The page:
"Mum's view towards life inspired me to start my own businesses. I'm currently the country lead for Carousell Australia. By night, I’m the cofounder of Austern International, a community for millennials to connect and learn the skills that they need to succeed in their career. My journey so far has been filled with epic failures, embarrassing screw-ups, and glorious rebounds. I am deeply grateful to a group of amazing people in Australia who have given so much of themselves to help me grow."
"Originally from the UK, I was an exchange student and started my first business. I always knew the tech industry would take off, so I worked day and night to build my vision.
"Starting a business in Australia was the best decision I ever made. The diversity and business culture of Australia allows you to explore endless possibilities as well as to venture globally. This is what adds to the excitement being an entrepreneur in this country.
"There were struggles and failures, but that comes with running a business. It was ongoing dedication and commitment that helped our team evolve, taking each failure as a necessary step towards success. This is our driving force, and, in just five years Bonjoro has scaled in Australia, the UK, and the US."
"I first arrived in Australia back in 2010 from sunny England on a secondment with a global professional service firm. I was only due to be in the country for two years, but after realising how large the country actually is and motivated by travel, I wanted to stay and explore more of this amazing country. As well as the continued travelling experiences, I became heavily involved in the exciting startup industry within Australia, eventually running the largest technology focused coworking spaces in the country, Tank Stream Labs. The ultimate reward is working alongside some of the most innovative, entrepreneurial leaders of the future. Australia is a country with endless opportunities, a great culture and space to grow your business. Eight years on, I now call Australia home."
"I first came to Australia from Singapore as a young teenager in the early '90s to complete my high school and university education. In those four years, my eyes were opened to a special characteristic of Australia which says 'If you have a heart for a venture, you can make it happen here in Australia'. It was a glimpse into the innovative spirit and opportunities the land offers.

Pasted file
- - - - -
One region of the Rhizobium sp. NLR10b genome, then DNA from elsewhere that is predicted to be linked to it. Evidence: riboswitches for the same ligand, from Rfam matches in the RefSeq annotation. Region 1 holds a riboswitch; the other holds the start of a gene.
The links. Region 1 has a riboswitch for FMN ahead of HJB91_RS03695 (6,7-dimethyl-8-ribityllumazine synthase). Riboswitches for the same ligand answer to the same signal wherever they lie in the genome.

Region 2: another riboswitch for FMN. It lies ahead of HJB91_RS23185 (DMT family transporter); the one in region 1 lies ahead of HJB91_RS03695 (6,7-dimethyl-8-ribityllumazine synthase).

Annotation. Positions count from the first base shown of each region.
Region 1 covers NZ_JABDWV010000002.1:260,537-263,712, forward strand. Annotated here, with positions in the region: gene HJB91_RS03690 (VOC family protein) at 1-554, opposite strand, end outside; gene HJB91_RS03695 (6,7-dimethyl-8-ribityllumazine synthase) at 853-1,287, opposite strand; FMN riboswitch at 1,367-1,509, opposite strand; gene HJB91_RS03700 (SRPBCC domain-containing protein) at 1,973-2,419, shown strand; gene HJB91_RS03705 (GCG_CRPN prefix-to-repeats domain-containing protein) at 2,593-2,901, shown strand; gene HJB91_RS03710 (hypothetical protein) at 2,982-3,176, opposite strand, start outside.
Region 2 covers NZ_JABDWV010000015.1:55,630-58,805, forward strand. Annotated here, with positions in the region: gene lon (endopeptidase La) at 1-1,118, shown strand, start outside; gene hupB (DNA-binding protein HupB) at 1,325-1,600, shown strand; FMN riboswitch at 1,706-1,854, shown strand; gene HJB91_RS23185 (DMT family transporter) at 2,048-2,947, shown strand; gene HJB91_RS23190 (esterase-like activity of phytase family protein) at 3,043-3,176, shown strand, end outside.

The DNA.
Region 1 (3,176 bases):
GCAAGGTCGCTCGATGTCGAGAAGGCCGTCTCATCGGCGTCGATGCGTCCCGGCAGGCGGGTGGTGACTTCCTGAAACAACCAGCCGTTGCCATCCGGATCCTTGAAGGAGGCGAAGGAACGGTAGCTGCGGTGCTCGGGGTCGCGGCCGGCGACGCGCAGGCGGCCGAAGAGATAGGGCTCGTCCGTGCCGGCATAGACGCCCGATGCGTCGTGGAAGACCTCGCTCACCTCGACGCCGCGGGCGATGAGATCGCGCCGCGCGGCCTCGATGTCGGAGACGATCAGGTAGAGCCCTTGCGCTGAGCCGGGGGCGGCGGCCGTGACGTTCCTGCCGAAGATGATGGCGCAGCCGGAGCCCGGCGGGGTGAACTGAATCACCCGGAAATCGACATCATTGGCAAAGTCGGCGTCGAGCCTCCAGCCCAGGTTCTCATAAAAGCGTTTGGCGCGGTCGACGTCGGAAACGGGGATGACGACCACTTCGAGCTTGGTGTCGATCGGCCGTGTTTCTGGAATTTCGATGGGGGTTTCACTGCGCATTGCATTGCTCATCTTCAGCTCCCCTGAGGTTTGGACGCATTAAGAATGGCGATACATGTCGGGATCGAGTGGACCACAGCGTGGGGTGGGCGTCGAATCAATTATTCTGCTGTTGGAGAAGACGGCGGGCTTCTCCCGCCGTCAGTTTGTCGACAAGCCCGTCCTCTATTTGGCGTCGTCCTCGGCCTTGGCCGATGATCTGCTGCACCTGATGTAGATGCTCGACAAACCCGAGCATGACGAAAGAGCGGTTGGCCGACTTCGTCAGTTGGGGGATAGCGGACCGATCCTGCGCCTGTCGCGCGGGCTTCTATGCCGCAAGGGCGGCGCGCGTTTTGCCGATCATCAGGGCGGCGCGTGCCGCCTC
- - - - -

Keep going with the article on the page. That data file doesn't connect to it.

"Twenty-five years on, since I first set foot in Australia, including 18 years working hard in the corporate world in Sydney, I recalled that inspiration that I first glimpsed all those years ago. On that conviction, despite having a mortgage, having a family to feed, and being the sole breadwinner, I decided to grab hold of that which I saw and have a fair go at creating a technology startup to change the way risk advisory services are delivered in Australia.
"I quit my comfortable job at one of the big Australian banks to become an entrepreneur and took the road less travelled. It's such an awesome privilege to set up MEETIG8, Australia's first online marketplace for Risk, Compliance, and Audit freelance specialists."
"I left Iran in 2001 as a refugee. Thankfully I was granted a temporary protection visa for three years.
"I worked hard and in various shops over the next few years while learning English and gaining work experience. In 2008, I started my first business opening a small shop in Surry Hills. That same year, I became an Australian citizen. Ten years later, I’ve moved into a much bigger premises and run my business, Emad’s Mens Hairdresser Salon, with my brother."